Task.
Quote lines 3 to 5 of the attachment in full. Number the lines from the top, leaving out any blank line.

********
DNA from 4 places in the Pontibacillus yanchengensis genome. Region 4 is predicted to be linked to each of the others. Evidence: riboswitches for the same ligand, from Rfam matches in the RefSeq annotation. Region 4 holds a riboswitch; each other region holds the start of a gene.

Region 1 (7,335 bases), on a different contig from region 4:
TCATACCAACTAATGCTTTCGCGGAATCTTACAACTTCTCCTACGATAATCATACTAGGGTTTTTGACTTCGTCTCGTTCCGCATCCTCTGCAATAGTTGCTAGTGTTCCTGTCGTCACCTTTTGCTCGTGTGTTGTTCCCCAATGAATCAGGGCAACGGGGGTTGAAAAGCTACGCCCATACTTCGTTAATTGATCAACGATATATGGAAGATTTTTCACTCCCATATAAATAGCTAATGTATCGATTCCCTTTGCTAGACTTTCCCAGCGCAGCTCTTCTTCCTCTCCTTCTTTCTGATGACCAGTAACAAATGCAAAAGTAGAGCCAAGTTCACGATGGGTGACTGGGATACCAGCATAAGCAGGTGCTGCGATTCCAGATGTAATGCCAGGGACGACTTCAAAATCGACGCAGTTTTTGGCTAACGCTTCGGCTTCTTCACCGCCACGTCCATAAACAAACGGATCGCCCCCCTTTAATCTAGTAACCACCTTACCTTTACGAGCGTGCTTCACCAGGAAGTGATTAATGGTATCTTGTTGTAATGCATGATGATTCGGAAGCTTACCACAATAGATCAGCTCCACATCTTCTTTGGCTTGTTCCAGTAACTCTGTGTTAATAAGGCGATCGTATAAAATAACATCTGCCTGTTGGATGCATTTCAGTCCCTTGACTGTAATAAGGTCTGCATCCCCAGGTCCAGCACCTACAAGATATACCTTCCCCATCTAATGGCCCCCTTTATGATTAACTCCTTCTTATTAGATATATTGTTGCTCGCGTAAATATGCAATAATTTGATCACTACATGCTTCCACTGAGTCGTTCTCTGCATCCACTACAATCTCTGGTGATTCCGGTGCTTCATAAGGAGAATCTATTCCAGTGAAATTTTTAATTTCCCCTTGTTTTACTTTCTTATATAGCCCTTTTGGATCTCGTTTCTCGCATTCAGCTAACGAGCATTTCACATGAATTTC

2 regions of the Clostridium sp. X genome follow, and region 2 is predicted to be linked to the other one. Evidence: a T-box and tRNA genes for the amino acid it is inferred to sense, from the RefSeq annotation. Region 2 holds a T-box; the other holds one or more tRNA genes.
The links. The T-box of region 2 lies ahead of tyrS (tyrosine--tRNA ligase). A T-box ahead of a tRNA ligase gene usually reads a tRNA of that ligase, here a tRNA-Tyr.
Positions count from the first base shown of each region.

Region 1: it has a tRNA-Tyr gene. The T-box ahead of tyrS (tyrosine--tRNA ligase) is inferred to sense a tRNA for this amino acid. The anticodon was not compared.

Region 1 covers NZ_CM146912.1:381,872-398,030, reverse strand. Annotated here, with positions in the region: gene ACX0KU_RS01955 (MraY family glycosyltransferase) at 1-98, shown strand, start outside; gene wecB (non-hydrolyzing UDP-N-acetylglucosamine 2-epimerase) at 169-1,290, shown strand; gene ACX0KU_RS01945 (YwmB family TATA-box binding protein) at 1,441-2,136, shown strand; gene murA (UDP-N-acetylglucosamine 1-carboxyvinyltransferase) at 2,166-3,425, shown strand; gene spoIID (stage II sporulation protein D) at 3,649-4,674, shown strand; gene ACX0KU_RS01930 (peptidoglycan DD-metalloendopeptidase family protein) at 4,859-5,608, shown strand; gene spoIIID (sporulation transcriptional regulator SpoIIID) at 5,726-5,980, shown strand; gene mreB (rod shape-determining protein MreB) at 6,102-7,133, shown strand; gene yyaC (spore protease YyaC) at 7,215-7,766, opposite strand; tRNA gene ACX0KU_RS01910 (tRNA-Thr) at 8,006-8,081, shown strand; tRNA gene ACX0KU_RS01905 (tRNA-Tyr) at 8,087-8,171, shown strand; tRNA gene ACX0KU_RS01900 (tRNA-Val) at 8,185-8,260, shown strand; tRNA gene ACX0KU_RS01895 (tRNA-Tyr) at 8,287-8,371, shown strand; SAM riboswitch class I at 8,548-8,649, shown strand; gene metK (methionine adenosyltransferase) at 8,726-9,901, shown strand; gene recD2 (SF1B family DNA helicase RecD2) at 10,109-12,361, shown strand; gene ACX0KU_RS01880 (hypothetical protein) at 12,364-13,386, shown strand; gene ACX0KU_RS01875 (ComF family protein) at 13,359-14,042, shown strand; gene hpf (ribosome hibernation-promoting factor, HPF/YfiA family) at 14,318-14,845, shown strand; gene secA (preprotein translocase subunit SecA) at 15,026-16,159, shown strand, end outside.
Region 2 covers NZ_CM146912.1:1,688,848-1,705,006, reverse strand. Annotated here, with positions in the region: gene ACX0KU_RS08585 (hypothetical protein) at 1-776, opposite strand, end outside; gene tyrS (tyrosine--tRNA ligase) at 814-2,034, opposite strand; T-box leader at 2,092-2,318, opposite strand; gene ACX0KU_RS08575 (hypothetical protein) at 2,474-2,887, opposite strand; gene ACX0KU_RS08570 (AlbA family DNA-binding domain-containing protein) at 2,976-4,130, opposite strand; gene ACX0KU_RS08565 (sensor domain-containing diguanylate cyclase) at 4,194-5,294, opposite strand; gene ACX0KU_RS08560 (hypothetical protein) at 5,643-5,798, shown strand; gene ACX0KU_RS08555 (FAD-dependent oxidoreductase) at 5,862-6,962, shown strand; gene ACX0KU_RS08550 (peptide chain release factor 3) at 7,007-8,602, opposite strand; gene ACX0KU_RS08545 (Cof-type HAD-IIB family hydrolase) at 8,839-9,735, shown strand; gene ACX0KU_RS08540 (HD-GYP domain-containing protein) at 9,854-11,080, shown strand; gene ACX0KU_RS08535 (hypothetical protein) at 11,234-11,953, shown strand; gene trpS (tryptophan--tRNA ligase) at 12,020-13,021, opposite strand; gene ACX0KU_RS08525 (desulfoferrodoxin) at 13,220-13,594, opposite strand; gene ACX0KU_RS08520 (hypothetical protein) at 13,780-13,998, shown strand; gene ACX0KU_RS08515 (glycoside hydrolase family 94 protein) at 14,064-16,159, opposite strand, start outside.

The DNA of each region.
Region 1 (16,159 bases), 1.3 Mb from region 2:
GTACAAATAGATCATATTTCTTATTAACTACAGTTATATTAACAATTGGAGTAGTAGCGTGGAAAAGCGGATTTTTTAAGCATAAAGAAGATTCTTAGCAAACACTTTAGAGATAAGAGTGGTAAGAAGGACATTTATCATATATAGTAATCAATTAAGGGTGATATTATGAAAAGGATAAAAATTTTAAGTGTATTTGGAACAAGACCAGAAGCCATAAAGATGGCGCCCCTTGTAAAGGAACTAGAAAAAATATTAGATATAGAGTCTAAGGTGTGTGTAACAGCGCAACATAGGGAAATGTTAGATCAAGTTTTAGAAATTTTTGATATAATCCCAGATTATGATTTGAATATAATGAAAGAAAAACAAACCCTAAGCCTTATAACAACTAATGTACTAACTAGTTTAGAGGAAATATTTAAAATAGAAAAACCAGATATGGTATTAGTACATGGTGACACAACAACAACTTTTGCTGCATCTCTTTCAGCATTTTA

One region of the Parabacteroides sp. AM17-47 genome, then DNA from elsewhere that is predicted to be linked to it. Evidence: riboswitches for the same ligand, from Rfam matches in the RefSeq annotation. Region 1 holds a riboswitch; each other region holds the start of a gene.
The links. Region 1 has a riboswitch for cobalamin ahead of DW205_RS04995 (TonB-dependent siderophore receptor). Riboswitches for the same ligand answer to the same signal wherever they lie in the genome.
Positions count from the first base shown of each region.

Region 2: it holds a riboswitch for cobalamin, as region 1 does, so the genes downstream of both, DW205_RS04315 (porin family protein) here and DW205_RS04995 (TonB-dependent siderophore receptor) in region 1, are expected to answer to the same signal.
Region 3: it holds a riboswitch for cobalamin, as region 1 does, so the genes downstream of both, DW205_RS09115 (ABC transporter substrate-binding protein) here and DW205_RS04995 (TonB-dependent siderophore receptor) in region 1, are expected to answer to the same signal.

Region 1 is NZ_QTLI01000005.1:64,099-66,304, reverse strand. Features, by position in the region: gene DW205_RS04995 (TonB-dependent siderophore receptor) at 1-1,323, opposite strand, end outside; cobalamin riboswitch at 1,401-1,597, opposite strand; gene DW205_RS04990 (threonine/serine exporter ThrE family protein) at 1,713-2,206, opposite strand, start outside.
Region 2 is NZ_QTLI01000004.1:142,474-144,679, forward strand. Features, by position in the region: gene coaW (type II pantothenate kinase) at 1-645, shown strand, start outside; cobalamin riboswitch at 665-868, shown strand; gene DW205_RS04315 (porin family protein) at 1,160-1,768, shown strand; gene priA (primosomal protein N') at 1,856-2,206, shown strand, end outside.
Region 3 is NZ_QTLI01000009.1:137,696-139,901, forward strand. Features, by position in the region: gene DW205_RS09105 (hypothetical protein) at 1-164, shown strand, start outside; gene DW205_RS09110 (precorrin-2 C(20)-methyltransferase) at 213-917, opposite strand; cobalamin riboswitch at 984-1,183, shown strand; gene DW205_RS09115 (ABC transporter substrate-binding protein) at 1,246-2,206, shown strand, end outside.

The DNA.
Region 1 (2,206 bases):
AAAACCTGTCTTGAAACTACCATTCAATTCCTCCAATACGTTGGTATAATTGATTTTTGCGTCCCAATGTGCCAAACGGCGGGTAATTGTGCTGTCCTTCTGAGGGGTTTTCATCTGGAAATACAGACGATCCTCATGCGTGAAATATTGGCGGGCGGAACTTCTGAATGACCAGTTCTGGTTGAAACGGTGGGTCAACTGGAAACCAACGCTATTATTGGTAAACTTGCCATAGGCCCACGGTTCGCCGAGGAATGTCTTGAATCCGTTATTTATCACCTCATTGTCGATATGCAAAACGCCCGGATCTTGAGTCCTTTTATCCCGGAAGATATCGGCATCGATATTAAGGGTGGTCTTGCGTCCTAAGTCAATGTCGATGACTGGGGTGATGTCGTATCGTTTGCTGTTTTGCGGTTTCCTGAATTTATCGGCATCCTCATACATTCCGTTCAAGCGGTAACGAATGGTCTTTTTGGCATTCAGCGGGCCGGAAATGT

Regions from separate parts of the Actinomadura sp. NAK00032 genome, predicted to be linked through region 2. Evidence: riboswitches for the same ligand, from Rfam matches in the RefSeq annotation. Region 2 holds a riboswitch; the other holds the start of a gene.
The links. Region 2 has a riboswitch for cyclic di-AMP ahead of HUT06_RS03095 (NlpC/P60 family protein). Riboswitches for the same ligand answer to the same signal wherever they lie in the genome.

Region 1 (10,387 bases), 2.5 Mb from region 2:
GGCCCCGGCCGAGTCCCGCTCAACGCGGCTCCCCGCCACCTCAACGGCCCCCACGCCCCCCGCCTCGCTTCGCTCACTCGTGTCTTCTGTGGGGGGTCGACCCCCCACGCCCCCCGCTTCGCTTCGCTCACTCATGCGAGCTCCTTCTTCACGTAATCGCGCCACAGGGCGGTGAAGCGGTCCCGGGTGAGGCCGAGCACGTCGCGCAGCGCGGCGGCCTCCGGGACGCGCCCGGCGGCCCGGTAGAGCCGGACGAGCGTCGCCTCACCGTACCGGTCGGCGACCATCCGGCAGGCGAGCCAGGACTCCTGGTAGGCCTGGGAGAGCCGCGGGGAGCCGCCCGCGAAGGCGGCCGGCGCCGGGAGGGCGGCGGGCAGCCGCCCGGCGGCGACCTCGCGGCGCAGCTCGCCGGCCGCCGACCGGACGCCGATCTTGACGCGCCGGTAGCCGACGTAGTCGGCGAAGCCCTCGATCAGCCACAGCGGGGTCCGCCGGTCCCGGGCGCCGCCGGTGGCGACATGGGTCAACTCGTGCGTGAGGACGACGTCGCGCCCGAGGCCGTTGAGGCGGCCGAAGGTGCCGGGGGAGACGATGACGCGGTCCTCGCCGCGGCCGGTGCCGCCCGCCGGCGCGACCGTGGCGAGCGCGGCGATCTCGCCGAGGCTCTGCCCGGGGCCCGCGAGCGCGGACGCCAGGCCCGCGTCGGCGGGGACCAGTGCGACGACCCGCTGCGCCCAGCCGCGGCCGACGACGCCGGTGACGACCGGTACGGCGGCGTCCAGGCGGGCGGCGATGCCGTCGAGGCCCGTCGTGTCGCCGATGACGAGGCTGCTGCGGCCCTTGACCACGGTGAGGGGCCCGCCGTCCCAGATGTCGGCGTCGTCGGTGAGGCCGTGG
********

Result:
TCATACCAACTAATGCTTTCGCGGAATCTTACAACTTCTCCTACGATAATCATACTAGGGTTTTTGACTTCGTCTCGTTCCGCATCCTCTGCAATAGTTGCTAGTGTTCCTGTCGTCACCTTTTGCTCGTGTGTTGTTCCCCAATGAATCAGGGCAACGGGGGTTGAAAAGCTACGCCCATACTTCGTTAATTGATCAACGATATATGGAAGATTTTTCACTCCCATATAAATAGCTAATGTATCGATTCCCTTTGCTAGACTTTCCCAGCGCAGCTCTTCTTCCTCTCCTTCTTTCTGATGACCAGTAACAAATGCAAAAGTAGAGCCAAGTTCACGATGGGTGACTGGGATACCAGCATAAGCAGGTGCTGCGATTCCAGATGTAATGCCAGGGACGACTTCAAAATCGACGCAGTTTTTGGCTAACGCTTCGGCTTCTTCACCGCCACGTCCATAAACAAACGGATCGCCCCCCTTTAATCTAGTAACCACCTTACCTTTACGAGCGTGCTTCACCAGGAAGTGATTAATGGTATCTTGTTGTAATGCATGATGATTCGGAAGCTTACCACAATAGATCAGCTCCACATCTTCTTTGGCTTGTTCCAGTAACTCTGTGTTAATAAGGCGATCGTATAAAATAACATCTGCCTGTTGGATGCATTTCAGTCCCTTGACTGTAATAAGGTCTGCATCCCCAGGTCCAGCACCTACAAGATATACCTTCCCCATCTAATGGCCCCCTTTATGATTAACTCCTTCTTATTAGATATATTGTTGCTCGCGTAAATATGCAATAATTTGATCACTACATGCTTCCACTGAGTCGTTCTCTGCATCCACTACAATCTCTGGTGATTCCGGTGCTTCATAAGGAGAATCTATTCCAGTGAAATTTTTAATTTCCCCTTGTTTTACTTTCTTATATAGCCCTTTTGGATCTCGTTTCTCGCATTCAGCTAACGAGCATTTCACATGAATTTC

2 regions of the Clostridium sp. X genome follow, and region 2 is predicted to be linked to the other one. Evidence: a T-box and tRNA genes for the amino acid it is inferred to sense, from the RefSeq annotation. Region 2 holds a T-box; the other holds one or more tRNA genes.
The links. The T-box of region 2 lies ahead of tyrS (tyrosine--tRNA ligase). A T-box ahead of a tRNA ligase gene usually reads a tRNA of that ligase, here a tRNA-Tyr.